LIVING AS A LIGHT SKINNED WOMAN IN THE BLACK COMMUNITY
Living as a light skinned black woman in the black community in Canada…..this is my story——-it may not be yours but this is my truth.
As a woman of colour I have been discriminated against by my own. I’m not here to provide you with the gory details, but the high level thoughts that have risen from it.
We are living in a time such as no other. Hard truths have to be acknowledged.
We are looking to execute change in this world. In order to do so, must band together, like many if not all of the other races.
I don’t know where the division began nor does it matter at this point. But what does matter is that we are all together as a community. The divisiveness that we have experienced between us is not going to work as we move forward. So how do we execute change? I would suggest you look at yourself and ask “Am I part of the problem or am I part of the solution?” Because this is that moment in our lifetime where we need to ﬁgure out how we can be a part of the solution and band together to move this needle way forward, it is mandatory!!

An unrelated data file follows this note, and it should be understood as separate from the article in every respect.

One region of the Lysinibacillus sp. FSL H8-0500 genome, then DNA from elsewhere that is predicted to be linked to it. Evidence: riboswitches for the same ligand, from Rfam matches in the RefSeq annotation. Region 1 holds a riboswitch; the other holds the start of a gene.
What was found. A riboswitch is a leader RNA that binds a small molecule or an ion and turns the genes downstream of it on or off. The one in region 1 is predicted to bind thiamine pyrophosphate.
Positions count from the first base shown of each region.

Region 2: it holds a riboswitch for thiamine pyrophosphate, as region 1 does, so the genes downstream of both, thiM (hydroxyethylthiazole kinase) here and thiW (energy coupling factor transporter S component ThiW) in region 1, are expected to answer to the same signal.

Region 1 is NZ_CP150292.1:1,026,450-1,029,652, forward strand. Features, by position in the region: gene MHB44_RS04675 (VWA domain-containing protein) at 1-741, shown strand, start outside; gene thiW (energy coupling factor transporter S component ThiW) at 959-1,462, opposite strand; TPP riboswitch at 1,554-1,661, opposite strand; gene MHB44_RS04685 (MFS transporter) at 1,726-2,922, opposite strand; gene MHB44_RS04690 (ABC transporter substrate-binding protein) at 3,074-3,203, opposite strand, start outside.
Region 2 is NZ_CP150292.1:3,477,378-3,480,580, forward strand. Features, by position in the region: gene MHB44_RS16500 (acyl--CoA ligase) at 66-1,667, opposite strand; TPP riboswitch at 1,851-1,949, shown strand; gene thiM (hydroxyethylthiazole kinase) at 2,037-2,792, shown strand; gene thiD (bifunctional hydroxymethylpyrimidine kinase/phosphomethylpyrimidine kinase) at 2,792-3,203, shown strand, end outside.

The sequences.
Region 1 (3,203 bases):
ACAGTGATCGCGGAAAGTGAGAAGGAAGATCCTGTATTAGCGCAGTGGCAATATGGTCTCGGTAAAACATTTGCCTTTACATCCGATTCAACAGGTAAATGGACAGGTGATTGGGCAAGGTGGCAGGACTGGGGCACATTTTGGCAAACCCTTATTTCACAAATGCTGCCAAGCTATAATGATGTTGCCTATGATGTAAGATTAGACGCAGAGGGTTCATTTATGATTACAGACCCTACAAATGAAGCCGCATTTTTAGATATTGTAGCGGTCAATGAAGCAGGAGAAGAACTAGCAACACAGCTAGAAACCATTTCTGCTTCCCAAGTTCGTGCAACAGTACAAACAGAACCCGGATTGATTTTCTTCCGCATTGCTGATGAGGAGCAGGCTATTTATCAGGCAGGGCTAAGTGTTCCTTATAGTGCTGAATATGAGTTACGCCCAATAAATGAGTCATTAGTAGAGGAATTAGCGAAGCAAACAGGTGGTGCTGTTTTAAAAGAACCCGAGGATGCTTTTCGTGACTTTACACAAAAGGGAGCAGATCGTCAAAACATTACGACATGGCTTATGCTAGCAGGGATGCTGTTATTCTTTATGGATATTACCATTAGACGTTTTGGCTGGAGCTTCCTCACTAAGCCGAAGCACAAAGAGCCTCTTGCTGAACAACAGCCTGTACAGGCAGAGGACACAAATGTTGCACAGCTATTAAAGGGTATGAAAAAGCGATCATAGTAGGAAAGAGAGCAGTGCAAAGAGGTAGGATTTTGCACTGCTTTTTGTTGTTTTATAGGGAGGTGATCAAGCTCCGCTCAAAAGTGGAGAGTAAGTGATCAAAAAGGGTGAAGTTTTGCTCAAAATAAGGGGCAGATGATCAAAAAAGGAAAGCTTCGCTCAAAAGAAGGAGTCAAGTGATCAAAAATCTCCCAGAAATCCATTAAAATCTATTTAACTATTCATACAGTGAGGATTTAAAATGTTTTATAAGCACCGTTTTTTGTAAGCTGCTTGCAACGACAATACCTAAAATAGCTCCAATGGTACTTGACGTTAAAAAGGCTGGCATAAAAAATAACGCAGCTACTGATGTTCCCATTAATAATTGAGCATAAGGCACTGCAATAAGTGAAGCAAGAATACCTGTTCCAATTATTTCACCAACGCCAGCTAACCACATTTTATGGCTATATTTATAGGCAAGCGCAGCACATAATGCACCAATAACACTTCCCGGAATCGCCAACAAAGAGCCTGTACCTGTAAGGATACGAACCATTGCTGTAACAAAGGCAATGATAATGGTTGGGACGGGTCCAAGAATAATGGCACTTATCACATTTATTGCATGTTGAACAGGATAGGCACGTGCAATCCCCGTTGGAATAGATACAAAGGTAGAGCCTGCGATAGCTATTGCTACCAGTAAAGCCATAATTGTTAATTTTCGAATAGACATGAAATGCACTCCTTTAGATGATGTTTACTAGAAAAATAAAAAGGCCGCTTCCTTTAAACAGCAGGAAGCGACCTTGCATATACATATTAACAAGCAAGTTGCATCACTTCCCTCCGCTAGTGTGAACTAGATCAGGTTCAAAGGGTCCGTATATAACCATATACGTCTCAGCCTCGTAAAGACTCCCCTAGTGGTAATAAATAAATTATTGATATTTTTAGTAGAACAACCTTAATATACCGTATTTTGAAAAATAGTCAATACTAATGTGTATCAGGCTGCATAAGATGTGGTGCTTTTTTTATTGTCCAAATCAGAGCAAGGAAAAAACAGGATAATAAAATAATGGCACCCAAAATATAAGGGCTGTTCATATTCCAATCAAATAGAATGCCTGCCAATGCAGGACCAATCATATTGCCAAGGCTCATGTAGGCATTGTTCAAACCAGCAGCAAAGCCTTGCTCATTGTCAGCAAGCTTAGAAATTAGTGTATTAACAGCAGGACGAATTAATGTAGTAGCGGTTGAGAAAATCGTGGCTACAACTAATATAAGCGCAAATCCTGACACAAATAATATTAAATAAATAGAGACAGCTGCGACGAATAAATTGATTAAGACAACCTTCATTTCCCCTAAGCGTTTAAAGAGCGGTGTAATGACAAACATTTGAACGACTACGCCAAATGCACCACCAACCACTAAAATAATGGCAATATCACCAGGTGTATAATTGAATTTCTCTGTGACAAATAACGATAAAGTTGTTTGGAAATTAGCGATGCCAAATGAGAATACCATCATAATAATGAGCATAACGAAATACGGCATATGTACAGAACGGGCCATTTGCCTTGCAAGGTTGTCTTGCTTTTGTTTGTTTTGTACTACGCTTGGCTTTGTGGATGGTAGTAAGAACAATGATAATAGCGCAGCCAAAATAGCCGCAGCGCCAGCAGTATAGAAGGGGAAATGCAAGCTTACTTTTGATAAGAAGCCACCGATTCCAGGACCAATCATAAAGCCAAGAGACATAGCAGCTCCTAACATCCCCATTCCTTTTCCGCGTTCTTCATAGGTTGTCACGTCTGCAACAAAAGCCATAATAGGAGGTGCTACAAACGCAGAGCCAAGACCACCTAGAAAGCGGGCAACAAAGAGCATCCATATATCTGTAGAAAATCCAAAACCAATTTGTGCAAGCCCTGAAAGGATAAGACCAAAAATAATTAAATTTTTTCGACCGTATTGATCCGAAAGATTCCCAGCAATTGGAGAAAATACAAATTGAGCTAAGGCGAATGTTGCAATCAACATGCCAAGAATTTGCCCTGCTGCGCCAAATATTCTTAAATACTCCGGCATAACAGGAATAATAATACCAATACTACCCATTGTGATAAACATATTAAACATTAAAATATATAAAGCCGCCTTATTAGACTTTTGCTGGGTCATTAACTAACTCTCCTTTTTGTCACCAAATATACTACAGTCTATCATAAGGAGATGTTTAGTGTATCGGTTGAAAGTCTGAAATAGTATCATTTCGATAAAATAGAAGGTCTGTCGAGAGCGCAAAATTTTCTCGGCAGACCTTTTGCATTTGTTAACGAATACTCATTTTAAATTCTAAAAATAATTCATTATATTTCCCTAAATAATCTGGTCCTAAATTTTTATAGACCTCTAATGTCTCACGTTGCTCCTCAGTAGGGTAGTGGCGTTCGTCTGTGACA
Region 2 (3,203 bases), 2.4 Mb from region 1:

My story is very simple in 1996 I moved back to my Island that I love dearly, I opened its’ ﬁrst nail salon and it was a resounding success. I enjoyed 2 years of “island bliss” while enjoying mixing amongst everyone. As time moved on, it became abundantly clear that I was being loathed. Loathed by people who I considered “my community” and loathed by people who were white.
One of the most interesting “aha moments” revolved around times I would be engaged in casual conversation and attempting to describe someone, my statement would be something to the effect of “you know so and so, short hair, about 5’6 always wearing red, and when asked the person’s colour I would say “oh she was black”. When the back and forth finally ended and my counterpart, realizing who the individual was, would correct me saying “oh no they’re not black” and then they would name off a different hues such as high yellow or red or light skinned or brown skinned…etc. To me, that speaks volumes. What that says is that we are not one—- we are all different.
So here’s my challenge to you —the reader.
How do we come together as one, unite and create change? How do we resolve that whether we are light skin, dark skin or somewhere in between, we are all in this together? How do we unite our community and set this aside? How do we mend this divide?